Free Carrier – What is Free Carrier?
Free Carrier is another type of International Commercial Term (Incoterm) as defined by the International Chamber of Commerce to standardise global shipping terms and responsibilities between the buyer and the seller.
Free Carrier is a common agreement where a seller (or shipper / supplier) of goods is responsible for packaging and loading goods onto a truck at their transport hub or port, different to Ex Works, where the seller is just responsible for getting the making the goods available at their own factory or place of manufacture.
The seller is also responsible for export clearance of the goods at the port or terminal.
The buyer (or consignee) is then responsible for everything else:
- Shipping the goods
- Unloading the goods at the buyer’s port or terminal
- Transporting the goods to the end destination or warehouse
When does FCA liability transfer from the seller to the buyer?
The agreed transportation point of the goods can be at a port, terminal or goods loading point, providing it’s within the home country of the seller.
Once the goods are have been loaded and cleared customs (export clearance) and the shipment is accepted, responsibility shifts from the seller to the buyer to arrange shipment and delivery to the end warehouse or customer.
The seller may charge for their services to arrange any contracts to the carrier (e.g. a cargo ship or airport authority).
The buyer and seller might arrange for the goods to be shipped by ocean freight on a container. The liability might therefore shift to the buyer at the Container Freight Station or Container Yard – this needs to be clearly defined and agreed by both parties in advance.
Free Carrier is multimodal
FCA can be less problematic than Ex Works as the seller is responsible for clearing customs, and they are likely to have the relevant licenses.
Advantages and Disadvantages of Free Carrier (FCA)
|Most of the transport costs, delivery fees and charges are the buyer’s responsibility, so there is full visibility of this process.||The seller might charge to contact the carrier, which could be at the buyer’s risk and expense|
|The buyer will get full transparency of the shipping costs from the point the goods are loaded at the port or terminal, so the costs are not likely to be inflated by the seller||The buyer needs to arrange insurance when shipping the goods, as the seller is under no obligation to do this|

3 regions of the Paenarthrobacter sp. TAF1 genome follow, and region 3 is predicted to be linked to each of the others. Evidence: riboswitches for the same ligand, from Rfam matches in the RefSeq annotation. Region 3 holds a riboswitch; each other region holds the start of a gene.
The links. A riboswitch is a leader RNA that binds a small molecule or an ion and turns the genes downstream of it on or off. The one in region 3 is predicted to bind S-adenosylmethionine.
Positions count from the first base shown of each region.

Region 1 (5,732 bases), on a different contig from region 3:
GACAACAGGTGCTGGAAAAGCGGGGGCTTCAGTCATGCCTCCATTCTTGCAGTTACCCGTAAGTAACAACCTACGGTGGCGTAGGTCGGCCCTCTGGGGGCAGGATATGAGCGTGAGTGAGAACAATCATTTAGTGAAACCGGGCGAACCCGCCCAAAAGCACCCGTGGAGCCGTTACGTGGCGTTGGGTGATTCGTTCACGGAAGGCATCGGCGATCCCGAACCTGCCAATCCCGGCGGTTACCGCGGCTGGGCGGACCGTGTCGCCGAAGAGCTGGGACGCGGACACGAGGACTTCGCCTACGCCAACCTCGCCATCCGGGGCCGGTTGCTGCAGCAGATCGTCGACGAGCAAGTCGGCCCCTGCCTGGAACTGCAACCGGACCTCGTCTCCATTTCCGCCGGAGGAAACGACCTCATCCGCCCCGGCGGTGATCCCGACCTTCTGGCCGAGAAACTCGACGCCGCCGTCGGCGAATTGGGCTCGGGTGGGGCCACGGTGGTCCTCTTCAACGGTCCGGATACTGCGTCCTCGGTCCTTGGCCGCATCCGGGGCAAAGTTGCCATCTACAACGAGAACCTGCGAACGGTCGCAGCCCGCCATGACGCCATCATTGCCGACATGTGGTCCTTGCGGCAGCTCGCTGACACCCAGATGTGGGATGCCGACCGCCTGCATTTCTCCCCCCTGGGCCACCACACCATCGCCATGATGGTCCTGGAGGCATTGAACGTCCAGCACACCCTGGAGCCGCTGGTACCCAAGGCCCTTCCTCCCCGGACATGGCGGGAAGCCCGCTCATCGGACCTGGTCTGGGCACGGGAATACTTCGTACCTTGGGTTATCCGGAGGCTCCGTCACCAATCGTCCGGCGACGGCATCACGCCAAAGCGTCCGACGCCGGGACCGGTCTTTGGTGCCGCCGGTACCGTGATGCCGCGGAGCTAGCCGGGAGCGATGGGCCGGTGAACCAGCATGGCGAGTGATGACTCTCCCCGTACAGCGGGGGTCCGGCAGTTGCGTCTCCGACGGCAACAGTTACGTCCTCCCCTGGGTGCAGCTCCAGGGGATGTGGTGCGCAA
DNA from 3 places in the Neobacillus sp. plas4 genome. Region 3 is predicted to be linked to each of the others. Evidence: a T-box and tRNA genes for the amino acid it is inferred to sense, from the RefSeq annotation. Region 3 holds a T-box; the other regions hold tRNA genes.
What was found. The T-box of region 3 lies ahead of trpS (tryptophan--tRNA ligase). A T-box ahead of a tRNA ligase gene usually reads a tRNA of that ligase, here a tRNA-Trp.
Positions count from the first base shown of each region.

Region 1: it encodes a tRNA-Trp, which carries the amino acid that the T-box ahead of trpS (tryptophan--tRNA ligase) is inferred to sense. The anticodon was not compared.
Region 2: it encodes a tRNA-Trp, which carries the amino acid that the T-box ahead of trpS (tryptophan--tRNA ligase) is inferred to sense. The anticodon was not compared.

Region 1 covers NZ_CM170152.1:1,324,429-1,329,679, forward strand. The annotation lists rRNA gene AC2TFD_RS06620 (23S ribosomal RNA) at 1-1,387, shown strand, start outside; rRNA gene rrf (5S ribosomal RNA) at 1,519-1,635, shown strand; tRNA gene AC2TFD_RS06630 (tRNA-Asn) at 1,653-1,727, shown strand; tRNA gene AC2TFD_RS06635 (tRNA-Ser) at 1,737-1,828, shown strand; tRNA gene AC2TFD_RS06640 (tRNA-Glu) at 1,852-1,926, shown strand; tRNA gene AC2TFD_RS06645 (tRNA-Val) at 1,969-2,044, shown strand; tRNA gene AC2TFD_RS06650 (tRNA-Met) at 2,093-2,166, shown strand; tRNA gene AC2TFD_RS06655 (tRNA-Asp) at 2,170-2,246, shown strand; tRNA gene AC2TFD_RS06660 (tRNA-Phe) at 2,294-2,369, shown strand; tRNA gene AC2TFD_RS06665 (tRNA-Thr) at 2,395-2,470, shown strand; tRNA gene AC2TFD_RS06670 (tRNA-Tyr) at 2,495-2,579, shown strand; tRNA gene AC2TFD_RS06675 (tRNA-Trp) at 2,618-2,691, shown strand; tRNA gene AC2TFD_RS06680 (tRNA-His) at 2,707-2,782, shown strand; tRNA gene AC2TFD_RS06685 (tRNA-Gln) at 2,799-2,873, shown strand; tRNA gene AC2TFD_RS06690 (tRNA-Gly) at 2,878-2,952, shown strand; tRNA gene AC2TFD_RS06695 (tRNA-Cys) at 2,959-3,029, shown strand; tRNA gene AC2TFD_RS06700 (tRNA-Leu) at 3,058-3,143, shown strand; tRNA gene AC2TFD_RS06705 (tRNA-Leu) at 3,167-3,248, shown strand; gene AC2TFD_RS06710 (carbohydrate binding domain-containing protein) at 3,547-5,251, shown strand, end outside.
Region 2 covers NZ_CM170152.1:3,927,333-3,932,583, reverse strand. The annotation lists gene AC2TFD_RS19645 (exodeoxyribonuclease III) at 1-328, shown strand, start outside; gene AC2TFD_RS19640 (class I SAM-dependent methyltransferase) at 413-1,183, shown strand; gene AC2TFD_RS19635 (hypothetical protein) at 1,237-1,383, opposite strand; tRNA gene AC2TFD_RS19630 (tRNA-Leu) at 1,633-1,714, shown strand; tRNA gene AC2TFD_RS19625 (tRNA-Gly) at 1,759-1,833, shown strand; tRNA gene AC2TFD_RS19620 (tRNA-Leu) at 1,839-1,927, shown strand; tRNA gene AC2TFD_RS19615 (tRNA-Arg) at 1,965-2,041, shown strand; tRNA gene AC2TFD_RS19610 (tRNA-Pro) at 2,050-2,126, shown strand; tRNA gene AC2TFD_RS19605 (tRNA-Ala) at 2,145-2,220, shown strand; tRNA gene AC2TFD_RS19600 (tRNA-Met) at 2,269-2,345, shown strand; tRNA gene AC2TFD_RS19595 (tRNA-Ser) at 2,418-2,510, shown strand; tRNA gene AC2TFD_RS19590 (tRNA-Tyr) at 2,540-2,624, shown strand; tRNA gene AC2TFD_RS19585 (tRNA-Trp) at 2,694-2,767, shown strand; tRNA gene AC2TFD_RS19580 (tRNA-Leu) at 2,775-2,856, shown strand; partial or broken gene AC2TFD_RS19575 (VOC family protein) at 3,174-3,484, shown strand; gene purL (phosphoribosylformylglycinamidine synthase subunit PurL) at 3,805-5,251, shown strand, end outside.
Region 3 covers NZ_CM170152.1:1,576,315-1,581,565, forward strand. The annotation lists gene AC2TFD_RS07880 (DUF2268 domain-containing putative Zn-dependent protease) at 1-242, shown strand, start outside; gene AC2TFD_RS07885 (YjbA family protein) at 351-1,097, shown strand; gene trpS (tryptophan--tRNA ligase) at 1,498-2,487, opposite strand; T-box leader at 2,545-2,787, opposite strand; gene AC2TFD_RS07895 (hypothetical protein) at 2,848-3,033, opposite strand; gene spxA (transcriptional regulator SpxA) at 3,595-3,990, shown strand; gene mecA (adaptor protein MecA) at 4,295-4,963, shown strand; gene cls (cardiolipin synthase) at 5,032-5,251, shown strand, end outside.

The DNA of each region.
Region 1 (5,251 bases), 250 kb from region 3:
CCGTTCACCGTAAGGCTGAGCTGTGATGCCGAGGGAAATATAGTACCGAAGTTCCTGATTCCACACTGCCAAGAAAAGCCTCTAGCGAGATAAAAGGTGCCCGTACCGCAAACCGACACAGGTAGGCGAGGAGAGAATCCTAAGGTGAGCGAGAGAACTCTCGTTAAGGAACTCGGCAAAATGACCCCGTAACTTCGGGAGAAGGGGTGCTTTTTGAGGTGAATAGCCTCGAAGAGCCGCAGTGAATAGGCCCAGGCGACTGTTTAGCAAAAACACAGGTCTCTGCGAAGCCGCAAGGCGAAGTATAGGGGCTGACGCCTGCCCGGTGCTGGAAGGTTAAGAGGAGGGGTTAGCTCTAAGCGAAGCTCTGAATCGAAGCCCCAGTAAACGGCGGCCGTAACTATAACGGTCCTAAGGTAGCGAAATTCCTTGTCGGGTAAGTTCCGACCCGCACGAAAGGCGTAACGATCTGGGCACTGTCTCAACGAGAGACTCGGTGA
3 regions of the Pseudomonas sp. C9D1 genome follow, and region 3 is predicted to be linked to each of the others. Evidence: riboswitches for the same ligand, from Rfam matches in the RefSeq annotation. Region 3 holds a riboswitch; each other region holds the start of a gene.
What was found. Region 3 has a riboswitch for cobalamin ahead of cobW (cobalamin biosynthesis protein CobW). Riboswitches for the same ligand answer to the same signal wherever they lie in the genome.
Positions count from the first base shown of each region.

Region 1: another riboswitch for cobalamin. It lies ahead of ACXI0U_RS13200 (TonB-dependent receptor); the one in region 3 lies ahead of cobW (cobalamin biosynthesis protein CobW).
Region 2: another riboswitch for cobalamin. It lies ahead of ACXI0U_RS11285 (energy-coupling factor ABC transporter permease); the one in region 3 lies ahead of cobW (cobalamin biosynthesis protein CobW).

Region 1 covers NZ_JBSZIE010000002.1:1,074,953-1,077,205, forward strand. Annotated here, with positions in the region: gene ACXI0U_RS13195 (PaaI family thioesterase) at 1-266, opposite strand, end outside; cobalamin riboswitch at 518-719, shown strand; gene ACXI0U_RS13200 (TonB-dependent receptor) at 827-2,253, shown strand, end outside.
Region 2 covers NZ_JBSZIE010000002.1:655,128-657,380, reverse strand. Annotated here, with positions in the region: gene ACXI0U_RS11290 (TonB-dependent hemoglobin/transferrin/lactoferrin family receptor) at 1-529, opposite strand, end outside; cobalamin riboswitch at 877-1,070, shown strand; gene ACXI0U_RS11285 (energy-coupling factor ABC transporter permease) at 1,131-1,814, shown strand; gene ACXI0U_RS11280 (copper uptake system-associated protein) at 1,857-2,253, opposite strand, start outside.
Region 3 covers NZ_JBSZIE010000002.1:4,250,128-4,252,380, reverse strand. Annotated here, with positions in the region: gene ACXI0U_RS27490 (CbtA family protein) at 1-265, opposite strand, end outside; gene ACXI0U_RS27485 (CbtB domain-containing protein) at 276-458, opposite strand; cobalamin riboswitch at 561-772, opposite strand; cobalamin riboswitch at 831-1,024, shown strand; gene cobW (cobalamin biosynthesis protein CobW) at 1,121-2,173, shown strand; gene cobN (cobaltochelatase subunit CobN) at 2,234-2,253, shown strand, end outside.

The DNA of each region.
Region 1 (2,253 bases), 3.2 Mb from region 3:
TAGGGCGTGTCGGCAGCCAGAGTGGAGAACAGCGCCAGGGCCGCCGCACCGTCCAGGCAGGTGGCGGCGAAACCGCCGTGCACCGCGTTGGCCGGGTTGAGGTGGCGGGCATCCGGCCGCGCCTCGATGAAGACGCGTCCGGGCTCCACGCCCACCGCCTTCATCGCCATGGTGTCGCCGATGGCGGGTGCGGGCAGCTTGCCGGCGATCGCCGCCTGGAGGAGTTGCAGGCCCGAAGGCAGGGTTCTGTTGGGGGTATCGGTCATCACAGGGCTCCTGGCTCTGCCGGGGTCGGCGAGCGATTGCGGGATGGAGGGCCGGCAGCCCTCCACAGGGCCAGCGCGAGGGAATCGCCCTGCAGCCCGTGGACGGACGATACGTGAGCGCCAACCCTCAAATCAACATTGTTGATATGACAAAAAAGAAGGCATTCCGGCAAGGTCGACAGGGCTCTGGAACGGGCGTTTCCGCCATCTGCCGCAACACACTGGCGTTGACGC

|Buyer needn’t worry about acquiring specialist export licenses for export clearance or clearing customs, as this is the seller’s responsibility (unlike for Ex Works)||Buyer needs to give specific instructions on where the goods are to be dropped to. Also, the buyer is responsible for the transport of the goods – plenty of due diligence and initial investigation required|
The price of Free Carrier can vary, depending on where the goods are dropped to, but there are several levers and known costs which should be investigated:
- Fees to contract with the carrier (which the seller might do on the buyer’s behalf)
- Shipping and transport costs
- Warehouse Storage
- Unloading fees
Free Carrier versus Ex Works
FCA and EXW are similar, but the key difference is that FCA requires the seller to clear the goods at customs and load them at the port or terminal. Find out more about Ex Works here.
TFG were able to assist us with a receivables finance line so that we could manage cash flow and working capital at our business, but we also needed to work with their freight forwarders to decide the most cost effective option for delivery. Because our suppliers had the relevant export licenses and were based near Mumbai’s shipping port, we were able to agree an FCA delivery of our goods without being charged inflated shipping costs.
- Fast and efficient – speak with our logistics team within minutes
- Great rates – FCA has full control of the shipping process
- Our partners are regulated and trusted experts
- Experts partners who are specialised in freight forwarding and shipping cargo